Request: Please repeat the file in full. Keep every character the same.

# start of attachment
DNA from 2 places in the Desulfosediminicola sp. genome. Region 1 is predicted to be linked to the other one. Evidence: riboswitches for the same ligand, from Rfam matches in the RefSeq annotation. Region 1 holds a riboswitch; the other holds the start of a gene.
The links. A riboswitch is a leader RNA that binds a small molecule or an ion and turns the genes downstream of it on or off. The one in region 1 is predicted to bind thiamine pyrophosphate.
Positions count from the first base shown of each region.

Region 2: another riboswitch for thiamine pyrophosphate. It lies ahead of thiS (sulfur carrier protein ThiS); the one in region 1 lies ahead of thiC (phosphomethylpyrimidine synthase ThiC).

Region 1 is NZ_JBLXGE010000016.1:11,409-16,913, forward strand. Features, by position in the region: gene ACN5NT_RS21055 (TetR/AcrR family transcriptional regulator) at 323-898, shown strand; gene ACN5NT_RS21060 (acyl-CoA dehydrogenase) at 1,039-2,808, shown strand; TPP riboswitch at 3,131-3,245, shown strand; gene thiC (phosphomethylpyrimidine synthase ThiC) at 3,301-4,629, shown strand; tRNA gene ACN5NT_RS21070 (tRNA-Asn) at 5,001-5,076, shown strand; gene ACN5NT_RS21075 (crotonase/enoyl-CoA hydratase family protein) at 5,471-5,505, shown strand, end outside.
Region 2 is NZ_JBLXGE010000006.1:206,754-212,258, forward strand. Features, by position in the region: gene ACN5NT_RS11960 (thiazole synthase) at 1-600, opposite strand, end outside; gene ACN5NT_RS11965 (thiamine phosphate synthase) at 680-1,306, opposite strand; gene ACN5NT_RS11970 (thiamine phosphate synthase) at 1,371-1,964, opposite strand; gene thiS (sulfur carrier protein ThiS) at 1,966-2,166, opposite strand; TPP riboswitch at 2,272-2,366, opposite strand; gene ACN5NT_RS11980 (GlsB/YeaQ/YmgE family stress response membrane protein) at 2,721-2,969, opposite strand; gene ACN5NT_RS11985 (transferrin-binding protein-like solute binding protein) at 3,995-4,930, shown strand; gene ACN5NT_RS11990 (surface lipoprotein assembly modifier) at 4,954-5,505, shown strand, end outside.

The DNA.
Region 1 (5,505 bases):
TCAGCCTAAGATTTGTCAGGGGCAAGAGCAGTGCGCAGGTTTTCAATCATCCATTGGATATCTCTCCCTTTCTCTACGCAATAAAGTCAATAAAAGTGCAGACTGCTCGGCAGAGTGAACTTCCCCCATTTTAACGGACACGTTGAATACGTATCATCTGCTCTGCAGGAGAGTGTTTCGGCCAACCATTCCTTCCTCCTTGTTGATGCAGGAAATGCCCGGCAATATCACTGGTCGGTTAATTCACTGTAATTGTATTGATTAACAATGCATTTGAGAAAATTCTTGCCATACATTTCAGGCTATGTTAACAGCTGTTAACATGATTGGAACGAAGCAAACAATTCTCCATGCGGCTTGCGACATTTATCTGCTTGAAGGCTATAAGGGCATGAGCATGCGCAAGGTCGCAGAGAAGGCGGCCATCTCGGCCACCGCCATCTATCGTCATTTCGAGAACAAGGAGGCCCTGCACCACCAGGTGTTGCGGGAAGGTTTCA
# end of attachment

DNA from 2 places in the Desulfosediminicola sp. genome. Region 1 is predicted to be linked to the other one. Evidence: riboswitches for the same ligand, from Rfam matches in the RefSeq annotation. Region 1 holds a riboswitch; the other holds the start of a gene.
The links. A riboswitch is a leader RNA that binds a small molecule or an ion and turns the genes downstream of it on or off. The one in region 1 is predicted to bind thiamine pyrophosphate.
Positions count from the first base shown of each region.

Region 2: another riboswitch for thiamine pyrophosphate. It lies ahead of thiS (sulfur carrier protein ThiS); the one in region 1 lies ahead of thiC (phosphomethylpyrimidine synthase ThiC).

Region 1 is NZ_JBLXGE010000016.1:11,409-16,913, forward strand. Features, by position in the region: gene ACN5NT_RS21055 (TetR/AcrR family transcriptional regulator) at 323-898, shown strand; gene ACN5NT_RS21060 (acyl-CoA dehydrogenase) at 1,039-2,808, shown strand; TPP riboswitch at 3,131-3,245, shown strand; gene thiC (phosphomethylpyrimidine synthase ThiC) at 3,301-4,629, shown strand; tRNA gene ACN5NT_RS21070 (tRNA-Asn) at 5,001-5,076, shown strand; gene ACN5NT_RS21075 (crotonase/enoyl-CoA hydratase family protein) at 5,471-5,505, shown strand, end outside.
Region 2 is NZ_JBLXGE010000006.1:206,754-212,258, forward strand. Features, by position in the region: gene ACN5NT_RS11960 (thiazole synthase) at 1-600, opposite strand, end outside; gene ACN5NT_RS11965 (thiamine phosphate synthase) at 680-1,306, opposite strand; gene ACN5NT_RS11970 (thiamine phosphate synthase) at 1,371-1,964, opposite strand; gene thiS (sulfur carrier protein ThiS) at 1,966-2,166, opposite strand; TPP riboswitch at 2,272-2,366, opposite strand; gene ACN5NT_RS11980 (GlsB/YeaQ/YmgE family stress response membrane protein) at 2,721-2,969, opposite strand; gene ACN5NT_RS11985 (transferrin-binding protein-like solute binding protein) at 3,995-4,930, shown strand; gene ACN5NT_RS11990 (surface lipoprotein assembly modifier) at 4,954-5,505, shown strand, end outside.

The DNA.
Region 1 (5,505 bases):
TCAGCCTAAGATTTGTCAGGGGCAAGAGCAGTGCGCAGGTTTTCAATCATCCATTGGATATCTCTCCCTTTCTCTACGCAATAAAGTCAATAAAAGTGCAGACTGCTCGGCAGAGTGAACTTCCCCCATTTTAACGGACACGTTGAATACGTATCATCTGCTCTGCAGGAGAGTGTTTCGGCCAACCATTCCTTCCTCCTTGTTGATGCAGGAAATGCCCGGCAATATCACTGGTCGGTTAATTCACTGTAATTGTATTGATTAACAATGCATTTGAGAAAATTCTTGCCATACATTTCAGGCTATGTTAACAGCTGTTAACATGATTGGAACGAAGCAAACAATTCTCCATGCGGCTTGCGACATTTATCTGCTTGAAGGCTATAAGGGCATGAGCATGCGCAAGGTCGCAGAGAAGGCGGCCATCTCGGCCACCGCCATCTATCGTCATTTCGAGAACAAGGAGGCCCTGCACCACCAGGTGTTGCGGGAAGGTTTCA